The admissibility of evidence obtained by covert surveillance has long been the subject of intense controversy in Hong Kong. As evidence is often obtained by unconstitutional means, its admissibility in court proceedings can be called into question.
Article 30 of the Basic Law provides that no department or individual may, on any grounds, infringe upon the freedom and privacy of communication of residents except that relevant authorities may "inspect communication" in accordance with legal procedures in order to meet the needs of public security or to investigate criminal offences.
In criminal and civil proceedings in Hong Kong, the courts can use their discretion to exclude evidence if its prejudicial value outweighs its probative force. For example, if a confession is obtained through the use of physical force, the court may conclude that the evidence is so unreliable and prejudicial that its evidential value should be disregarded. However, in contrast to the courts in the USA, where evidence obtained unlawfully is automatically inadmissible, there is no so-called "fruit of the poisonous tree" doctrine in Hong Kong. Accordingly the court has no discretion to exclude evidence simply because it is obtained by illegal means, for example covert activity infringing Article 30.
Two recent Hong Kong court decisions have added fuel to the debate. In R v Lee Man-Tak and 3 others (DCCC 689 of 2004, 22 April 2005) the judge held that evidence in the form of video recordings of meetings obtained by covert surveillance was obtained in breach of Article 30. However, he went on to admit the covert recordings into evidence on the basis that their admission did not cause unfairness to the defendants.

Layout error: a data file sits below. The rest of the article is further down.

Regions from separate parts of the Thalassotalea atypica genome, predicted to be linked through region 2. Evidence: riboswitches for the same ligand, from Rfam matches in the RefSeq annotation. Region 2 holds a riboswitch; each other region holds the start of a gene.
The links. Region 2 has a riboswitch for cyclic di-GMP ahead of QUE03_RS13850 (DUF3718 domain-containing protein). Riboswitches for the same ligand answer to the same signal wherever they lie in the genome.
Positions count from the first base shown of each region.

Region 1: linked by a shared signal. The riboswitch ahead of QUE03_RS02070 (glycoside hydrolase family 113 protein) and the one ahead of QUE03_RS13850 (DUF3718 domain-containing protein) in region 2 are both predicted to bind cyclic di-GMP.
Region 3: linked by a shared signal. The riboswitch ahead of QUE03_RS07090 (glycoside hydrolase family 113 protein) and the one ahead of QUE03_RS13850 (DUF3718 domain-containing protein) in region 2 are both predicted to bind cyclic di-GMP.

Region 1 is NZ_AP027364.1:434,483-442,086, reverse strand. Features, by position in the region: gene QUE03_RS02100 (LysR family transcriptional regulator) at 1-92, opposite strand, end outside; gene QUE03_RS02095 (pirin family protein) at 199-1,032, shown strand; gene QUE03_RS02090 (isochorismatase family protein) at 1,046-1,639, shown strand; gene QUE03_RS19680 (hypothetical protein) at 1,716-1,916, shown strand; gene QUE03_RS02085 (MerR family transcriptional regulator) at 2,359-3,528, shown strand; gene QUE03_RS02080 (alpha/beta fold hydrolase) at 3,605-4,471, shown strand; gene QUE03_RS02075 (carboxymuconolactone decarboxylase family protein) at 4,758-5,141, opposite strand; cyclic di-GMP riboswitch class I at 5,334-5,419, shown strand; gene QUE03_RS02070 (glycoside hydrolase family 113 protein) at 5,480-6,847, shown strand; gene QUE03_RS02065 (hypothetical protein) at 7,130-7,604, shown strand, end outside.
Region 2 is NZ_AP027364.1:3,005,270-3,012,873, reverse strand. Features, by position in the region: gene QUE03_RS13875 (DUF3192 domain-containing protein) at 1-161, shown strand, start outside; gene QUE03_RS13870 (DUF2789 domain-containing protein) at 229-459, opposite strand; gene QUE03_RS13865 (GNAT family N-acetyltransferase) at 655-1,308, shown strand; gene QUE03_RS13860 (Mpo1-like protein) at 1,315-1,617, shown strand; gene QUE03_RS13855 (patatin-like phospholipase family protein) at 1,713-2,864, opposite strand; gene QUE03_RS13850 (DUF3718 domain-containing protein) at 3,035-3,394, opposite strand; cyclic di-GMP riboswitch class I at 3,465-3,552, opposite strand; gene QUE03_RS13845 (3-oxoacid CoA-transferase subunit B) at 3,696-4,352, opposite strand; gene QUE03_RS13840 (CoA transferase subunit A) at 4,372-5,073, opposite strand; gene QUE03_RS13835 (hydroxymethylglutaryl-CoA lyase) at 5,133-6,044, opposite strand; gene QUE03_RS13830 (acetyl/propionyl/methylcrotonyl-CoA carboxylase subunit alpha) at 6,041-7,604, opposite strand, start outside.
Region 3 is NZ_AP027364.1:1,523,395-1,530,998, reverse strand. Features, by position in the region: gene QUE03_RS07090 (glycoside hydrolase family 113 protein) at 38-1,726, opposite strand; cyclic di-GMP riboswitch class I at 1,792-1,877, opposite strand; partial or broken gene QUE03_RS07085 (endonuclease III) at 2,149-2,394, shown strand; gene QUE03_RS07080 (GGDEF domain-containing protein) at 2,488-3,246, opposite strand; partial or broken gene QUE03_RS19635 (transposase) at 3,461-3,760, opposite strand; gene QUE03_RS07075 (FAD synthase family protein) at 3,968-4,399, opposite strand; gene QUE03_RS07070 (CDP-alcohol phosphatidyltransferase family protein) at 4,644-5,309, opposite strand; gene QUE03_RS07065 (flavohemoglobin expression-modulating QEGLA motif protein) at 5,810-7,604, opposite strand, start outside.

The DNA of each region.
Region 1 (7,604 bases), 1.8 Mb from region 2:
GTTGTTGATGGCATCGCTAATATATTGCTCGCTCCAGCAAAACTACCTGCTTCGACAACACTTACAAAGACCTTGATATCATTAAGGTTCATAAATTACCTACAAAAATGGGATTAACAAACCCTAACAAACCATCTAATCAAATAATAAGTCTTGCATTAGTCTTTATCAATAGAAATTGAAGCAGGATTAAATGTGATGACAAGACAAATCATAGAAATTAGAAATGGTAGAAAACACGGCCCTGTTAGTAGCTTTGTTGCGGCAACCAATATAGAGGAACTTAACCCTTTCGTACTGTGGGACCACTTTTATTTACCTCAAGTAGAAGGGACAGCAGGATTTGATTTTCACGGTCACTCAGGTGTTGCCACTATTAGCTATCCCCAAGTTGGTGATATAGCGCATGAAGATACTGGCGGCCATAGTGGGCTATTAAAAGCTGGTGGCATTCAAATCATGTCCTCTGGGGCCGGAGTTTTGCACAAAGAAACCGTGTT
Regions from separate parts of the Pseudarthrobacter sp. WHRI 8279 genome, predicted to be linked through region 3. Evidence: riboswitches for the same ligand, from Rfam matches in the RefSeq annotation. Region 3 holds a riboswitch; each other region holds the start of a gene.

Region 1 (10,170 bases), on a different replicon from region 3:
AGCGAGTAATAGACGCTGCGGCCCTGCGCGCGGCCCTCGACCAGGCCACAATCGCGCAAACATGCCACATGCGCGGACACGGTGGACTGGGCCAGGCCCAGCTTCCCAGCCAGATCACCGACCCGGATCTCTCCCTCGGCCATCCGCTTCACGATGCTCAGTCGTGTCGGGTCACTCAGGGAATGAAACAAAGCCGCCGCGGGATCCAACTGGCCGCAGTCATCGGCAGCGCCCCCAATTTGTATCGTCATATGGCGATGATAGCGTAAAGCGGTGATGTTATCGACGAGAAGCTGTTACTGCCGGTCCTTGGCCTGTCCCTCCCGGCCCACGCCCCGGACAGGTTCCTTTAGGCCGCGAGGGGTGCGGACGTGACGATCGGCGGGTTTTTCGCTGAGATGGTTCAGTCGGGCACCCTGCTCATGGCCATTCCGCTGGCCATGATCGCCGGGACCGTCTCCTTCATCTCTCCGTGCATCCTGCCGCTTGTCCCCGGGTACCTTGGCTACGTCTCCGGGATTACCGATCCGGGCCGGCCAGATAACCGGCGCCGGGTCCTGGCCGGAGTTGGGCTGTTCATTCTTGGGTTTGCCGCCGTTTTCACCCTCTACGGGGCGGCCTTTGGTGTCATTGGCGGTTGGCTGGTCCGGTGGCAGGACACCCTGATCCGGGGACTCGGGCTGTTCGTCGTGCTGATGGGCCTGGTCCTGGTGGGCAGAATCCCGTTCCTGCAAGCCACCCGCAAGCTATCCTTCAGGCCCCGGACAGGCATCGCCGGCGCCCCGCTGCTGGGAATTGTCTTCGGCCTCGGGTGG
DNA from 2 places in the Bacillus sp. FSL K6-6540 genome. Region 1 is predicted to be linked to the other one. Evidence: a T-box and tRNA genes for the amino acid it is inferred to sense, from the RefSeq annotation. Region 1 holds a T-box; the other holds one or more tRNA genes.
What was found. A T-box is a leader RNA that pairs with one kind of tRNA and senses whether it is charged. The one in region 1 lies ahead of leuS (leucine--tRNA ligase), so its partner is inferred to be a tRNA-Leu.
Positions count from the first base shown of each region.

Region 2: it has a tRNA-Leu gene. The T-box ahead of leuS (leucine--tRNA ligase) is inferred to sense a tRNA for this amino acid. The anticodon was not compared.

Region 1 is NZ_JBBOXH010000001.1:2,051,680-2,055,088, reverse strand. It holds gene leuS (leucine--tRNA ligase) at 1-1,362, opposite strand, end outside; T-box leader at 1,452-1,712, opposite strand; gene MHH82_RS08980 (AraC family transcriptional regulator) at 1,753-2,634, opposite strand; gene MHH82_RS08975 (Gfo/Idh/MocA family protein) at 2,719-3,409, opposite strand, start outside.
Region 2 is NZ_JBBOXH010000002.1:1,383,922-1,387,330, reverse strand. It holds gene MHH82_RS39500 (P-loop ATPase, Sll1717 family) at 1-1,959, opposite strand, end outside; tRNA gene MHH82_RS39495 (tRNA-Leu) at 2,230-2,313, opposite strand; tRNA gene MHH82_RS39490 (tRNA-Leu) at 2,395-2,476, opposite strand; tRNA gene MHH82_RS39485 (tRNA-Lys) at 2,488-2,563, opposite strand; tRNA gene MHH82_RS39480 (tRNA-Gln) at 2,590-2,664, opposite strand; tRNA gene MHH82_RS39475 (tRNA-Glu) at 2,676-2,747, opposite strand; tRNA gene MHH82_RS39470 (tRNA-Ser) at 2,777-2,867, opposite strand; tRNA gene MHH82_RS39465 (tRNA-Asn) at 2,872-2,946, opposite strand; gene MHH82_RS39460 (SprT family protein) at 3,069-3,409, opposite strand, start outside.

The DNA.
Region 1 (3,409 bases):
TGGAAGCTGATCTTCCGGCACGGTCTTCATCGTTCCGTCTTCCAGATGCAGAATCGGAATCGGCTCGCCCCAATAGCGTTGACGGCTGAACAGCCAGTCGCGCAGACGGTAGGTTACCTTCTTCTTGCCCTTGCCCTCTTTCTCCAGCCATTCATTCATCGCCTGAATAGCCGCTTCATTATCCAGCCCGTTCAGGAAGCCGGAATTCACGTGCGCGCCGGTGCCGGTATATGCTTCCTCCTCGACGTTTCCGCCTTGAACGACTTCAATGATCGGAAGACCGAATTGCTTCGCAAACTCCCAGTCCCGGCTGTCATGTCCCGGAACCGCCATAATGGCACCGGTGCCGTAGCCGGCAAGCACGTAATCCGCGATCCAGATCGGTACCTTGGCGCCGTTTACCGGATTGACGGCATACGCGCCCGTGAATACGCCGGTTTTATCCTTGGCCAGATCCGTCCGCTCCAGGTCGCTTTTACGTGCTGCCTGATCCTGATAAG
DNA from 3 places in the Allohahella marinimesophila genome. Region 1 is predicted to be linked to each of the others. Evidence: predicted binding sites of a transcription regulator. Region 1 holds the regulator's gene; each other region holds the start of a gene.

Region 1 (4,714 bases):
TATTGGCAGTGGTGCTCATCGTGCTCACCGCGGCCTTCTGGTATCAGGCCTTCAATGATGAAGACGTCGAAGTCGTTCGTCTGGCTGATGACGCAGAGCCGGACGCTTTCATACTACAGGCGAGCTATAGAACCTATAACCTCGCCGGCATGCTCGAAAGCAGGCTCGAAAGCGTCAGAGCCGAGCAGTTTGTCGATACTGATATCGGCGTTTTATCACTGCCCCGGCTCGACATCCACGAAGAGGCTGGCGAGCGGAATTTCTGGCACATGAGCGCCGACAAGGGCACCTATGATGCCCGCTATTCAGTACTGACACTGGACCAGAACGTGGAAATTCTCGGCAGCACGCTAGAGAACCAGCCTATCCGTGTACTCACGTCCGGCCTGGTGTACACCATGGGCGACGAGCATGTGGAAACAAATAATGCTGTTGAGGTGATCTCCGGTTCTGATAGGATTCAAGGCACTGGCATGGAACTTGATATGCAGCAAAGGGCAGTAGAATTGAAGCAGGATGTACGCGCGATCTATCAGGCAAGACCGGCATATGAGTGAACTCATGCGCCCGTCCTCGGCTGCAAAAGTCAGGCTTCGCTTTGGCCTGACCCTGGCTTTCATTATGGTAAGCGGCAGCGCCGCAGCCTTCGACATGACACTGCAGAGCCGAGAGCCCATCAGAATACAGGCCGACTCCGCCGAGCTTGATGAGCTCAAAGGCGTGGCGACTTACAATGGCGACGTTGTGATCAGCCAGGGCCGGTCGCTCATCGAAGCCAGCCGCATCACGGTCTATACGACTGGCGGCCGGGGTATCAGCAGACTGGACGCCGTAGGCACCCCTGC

The outcome of R v Shum Chiu and 5 others (DCCC 687 of 2004, 5 July 2005) was very different from that of Lee Man-Tak. In the Shum Chiu case, the police intercepted conversations between the 3rd defendant and his solicitor. The judge ordered that the trial be stayed permanently as against the 3rd defendant due to the interception. Although the judge discussed Article 30 in her judgment, she focused mainly on the issue of safeguarding legally privileged communications rather than the issue of interception.
The position of covert surveillance in civil proceedings is similar to criminal proceedings. All evidence obtained in breach of Article 30 by covert surveillance is admissible unless the subject matter of the evidence is privileged. The fact that the evidence is obtained in breach of Article 30 does not render it inadmissible.
Even though Article 30 purports to offer a "right to privacy", it does not prohibit evidence obtained in breach of it from being admitted into evidence unless the evidence concerned is privileged or its admission is contrary to public policy.